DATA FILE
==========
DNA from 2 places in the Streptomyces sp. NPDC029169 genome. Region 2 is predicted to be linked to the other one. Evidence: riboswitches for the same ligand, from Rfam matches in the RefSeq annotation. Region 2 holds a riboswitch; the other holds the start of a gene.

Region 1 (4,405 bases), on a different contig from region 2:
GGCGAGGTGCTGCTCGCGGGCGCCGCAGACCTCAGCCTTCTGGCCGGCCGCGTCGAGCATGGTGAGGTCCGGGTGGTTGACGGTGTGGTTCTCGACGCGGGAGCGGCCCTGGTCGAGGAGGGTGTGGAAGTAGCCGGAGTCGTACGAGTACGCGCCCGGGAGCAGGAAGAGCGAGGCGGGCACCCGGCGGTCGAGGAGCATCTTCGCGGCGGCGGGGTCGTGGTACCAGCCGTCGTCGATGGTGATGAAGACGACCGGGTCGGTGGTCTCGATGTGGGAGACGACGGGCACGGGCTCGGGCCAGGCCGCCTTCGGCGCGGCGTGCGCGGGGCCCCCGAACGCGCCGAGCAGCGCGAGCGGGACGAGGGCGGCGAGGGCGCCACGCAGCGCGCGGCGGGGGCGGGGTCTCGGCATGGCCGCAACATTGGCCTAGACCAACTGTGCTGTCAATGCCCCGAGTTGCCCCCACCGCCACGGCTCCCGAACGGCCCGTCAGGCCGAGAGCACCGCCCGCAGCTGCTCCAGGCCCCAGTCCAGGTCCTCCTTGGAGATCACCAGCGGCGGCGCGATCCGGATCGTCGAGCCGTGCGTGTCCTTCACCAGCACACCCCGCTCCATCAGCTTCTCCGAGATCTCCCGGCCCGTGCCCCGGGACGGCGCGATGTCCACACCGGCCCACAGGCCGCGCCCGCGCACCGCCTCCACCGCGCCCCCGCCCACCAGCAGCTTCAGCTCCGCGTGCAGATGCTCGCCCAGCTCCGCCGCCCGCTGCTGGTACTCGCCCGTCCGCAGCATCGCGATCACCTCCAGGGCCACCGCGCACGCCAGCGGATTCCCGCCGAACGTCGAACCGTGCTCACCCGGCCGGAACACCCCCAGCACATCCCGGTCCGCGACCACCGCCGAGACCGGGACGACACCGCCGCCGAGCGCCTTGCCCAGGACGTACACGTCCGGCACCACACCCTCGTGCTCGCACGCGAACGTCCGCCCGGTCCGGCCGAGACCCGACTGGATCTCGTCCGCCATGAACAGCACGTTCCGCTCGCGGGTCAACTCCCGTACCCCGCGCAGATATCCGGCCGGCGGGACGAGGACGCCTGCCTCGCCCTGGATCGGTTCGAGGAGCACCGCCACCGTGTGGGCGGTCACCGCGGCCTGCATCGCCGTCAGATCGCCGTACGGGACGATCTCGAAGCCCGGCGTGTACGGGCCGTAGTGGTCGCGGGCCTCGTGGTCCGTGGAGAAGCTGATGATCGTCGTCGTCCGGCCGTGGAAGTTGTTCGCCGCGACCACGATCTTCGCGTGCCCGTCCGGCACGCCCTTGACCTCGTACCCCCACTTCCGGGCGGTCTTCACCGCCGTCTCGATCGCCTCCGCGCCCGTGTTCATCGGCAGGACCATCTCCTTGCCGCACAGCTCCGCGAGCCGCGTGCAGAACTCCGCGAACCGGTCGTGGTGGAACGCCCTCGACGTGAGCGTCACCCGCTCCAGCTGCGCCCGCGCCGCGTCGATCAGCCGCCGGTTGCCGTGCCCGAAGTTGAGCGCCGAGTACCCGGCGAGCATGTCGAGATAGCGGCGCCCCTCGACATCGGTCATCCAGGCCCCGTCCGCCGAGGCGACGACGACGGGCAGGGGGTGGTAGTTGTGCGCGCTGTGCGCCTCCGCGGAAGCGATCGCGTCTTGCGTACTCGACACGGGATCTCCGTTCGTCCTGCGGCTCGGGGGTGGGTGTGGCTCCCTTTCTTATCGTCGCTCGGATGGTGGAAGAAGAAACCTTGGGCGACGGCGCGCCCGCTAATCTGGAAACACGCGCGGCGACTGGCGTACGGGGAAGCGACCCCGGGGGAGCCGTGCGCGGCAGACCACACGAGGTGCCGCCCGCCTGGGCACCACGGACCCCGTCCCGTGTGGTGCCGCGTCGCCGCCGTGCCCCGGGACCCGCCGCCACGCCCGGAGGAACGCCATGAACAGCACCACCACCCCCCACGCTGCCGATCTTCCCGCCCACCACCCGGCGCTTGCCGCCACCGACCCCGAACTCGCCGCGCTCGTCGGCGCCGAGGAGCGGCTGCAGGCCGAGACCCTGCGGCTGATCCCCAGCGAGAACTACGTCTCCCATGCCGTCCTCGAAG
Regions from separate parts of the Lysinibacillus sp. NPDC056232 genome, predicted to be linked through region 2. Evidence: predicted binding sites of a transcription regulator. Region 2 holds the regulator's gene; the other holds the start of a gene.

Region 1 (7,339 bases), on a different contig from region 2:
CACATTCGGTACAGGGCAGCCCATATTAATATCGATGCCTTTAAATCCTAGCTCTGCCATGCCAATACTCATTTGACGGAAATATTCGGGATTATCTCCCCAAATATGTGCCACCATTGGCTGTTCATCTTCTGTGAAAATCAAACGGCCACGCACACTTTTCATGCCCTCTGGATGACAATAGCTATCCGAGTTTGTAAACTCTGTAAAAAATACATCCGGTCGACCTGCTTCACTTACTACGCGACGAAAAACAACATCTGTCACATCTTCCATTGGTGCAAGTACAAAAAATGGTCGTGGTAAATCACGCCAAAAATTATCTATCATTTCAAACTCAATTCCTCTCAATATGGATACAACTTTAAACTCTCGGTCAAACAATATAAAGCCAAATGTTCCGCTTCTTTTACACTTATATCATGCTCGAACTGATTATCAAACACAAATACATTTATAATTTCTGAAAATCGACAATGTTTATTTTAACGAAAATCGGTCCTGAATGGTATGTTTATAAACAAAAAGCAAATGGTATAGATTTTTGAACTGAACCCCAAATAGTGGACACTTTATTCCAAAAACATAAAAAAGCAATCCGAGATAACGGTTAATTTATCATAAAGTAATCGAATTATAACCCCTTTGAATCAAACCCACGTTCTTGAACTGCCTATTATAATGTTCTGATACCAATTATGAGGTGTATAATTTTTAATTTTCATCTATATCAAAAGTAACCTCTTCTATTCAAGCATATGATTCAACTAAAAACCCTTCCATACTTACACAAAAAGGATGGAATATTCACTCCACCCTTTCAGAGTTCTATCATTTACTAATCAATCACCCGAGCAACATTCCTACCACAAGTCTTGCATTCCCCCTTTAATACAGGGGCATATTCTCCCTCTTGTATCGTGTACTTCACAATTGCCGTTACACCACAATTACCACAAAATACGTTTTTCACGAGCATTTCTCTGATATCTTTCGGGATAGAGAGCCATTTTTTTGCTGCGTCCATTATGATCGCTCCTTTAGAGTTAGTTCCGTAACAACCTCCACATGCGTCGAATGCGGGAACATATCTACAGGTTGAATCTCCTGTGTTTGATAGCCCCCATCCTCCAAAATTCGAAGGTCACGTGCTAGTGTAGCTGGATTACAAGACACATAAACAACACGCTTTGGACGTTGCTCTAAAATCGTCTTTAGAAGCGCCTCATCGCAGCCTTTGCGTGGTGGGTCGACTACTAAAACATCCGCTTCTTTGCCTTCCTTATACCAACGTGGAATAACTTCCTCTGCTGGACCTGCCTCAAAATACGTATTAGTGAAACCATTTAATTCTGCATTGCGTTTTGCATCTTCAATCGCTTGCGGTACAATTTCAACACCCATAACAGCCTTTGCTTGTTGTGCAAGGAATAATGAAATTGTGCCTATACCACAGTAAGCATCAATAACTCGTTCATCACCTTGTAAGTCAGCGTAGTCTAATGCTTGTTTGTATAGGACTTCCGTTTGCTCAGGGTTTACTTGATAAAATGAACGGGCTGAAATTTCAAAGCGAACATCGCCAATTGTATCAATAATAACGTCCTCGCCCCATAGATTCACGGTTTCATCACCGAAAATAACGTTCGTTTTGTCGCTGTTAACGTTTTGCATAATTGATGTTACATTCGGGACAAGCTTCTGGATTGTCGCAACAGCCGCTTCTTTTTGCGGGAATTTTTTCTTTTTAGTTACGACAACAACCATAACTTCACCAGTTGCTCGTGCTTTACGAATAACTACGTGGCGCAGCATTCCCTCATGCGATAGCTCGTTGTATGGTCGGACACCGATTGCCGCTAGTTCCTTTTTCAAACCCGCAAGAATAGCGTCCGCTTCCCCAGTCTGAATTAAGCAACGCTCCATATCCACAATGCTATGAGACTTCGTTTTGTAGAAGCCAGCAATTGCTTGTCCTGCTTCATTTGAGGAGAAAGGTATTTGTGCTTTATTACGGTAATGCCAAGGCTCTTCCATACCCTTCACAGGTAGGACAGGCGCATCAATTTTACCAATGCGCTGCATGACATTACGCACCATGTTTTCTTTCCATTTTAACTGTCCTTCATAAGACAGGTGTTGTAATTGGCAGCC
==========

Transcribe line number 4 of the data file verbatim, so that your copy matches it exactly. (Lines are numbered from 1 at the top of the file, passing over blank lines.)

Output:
Regions from separate parts of the Lysinibacillus sp. NPDC056232 genome, predicted to be linked through region 2. Evidence: predicted binding sites of a transcription regulator. Region 2 holds the regulator's gene; the other holds the start of a gene.